Bank reform needed, says Deputy Prime Minister Clegg
Deputy Prime Minister Nick Clegg has told the BBC the UK banking sector must be reformed so taxpayers are never again liable for its mistakes.
He said he was "attracted" to the idea of splitting up banks into separate retail and investment businesses.
He also defended the government's decision to raise VAT to 20%.
Mr Clegg's comments come the day after the head of the coalition government's review of banking called for wide-ranging reform.
"We cannot as a country ever tolerate letting the banking system get so large it becomes a massive liability to the UK economy," the deputy prime minister told the BBC's The Andrew Marr Show.
He said the collective liabilities of the UK's banks were currently four times larger than the entire economic output of the economy.
"We have to insulate the economy and the taxpayer from carrying these liabilities," he said.
"We need to have a sustainable and prosperous banking sector where the taxpayer is not liable."
Mr Clegg said he was attracted to the idea of separating the trading arms from the retail arms of big banks, which is why the government had set up the Independent Commission on Banking (ICB) to look at this option.
He did not, however, express any preference for how this would be done in practice. The ICB was "looking at all potential models", he said.
Above all, "the banking system needs to be made safe", he said.
Mr Clegg also attacked the previous Labour government for creating the conditions under which the financial crisis unfolded.
"Labour oversaw the City when it was gorging on bonuses and let the housing market become a casino," he said.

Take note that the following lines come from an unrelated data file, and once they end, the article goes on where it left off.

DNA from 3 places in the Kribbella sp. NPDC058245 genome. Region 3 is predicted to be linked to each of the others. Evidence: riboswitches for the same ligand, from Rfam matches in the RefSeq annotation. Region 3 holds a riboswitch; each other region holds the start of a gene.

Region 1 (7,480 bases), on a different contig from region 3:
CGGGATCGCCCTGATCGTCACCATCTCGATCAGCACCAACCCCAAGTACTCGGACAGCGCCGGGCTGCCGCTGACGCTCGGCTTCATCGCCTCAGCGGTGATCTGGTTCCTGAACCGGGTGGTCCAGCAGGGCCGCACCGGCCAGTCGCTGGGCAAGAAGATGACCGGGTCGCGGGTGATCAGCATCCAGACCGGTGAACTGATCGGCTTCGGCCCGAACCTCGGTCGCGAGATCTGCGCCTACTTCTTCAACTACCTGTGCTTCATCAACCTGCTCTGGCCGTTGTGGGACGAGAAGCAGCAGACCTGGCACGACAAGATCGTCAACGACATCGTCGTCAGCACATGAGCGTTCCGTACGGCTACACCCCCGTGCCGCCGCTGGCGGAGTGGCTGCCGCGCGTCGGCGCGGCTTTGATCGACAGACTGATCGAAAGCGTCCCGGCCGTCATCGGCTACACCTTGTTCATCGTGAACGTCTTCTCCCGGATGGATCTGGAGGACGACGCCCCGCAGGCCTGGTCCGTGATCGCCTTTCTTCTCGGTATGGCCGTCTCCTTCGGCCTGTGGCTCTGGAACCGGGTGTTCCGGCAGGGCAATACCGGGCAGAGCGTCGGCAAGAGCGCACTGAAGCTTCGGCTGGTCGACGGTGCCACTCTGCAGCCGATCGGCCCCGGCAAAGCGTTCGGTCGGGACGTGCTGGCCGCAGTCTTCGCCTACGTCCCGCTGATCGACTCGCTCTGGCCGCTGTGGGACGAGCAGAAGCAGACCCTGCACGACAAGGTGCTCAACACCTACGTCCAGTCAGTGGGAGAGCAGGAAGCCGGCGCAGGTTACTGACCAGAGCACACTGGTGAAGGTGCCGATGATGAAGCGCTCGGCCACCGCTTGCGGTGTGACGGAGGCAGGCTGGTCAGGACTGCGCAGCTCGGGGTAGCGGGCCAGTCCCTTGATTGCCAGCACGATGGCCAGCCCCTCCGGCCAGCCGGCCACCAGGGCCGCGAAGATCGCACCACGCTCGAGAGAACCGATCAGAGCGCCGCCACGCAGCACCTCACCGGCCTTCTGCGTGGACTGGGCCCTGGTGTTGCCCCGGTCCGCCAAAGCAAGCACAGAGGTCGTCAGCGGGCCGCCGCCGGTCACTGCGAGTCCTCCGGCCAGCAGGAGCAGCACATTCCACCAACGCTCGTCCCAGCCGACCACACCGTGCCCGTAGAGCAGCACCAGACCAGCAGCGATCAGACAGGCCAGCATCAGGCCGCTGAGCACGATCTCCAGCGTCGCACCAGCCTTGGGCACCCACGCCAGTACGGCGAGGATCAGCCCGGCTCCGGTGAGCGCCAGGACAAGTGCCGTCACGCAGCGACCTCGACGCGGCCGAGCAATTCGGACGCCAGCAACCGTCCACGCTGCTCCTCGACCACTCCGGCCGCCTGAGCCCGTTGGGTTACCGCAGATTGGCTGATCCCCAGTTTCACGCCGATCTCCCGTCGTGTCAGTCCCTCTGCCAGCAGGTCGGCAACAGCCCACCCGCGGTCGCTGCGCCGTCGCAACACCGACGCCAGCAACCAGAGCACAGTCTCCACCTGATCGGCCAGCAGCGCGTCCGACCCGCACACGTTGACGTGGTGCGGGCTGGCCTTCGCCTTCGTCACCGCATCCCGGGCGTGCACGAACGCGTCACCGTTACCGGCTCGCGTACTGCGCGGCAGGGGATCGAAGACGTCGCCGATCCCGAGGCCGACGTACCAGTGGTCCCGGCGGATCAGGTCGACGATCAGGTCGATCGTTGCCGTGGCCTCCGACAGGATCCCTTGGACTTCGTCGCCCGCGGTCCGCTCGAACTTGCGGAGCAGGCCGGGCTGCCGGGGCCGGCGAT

The new shadow chancellor Ed Balls was part of the administration that allowed these conditions to develop, he said.
Mr Clegg also defended the rise in VAT, which went up from 17.5% to 20% at the beginning of this month.
"The structural deficit was much bigger than we thought [when we came into government] - £13bn bigger," he said.
This was the amount of money the rise in VAT would bring to the government, he said.
"So far, I have heard no answers as to where else this money could come from."
Mr Clegg was speaking a day after Sir John Vickers, head of the ICB and a former chief economist at the Bank of England, said plans to separate bank trading and retail operations were being looked at.
In a speech at the London Business School, Sir John said the failure of banks to efficiently manage risks had been "spectacular".
He said the shock from the fall in property prices in 2008 "should not have caused havoc on anything like the scale experienced".
One suggestion is that investment banks should be split up, so that depositors' money is not put at risk by the investment banking arms of the business.
Equally, if banks were allowed to collapse if mismanaged, taxpayers would not need to come to the rescue.
This is what happened when the last Labour government bailed out both Royal Bank of Scotland and Lloyds Banking Group when it deemed the risks to the wider financial system of allowing them to collapse were too great.
Sir John stressed that no final decisions had yet been made.
The ICB has until September 2011 to make its recommendations to the government.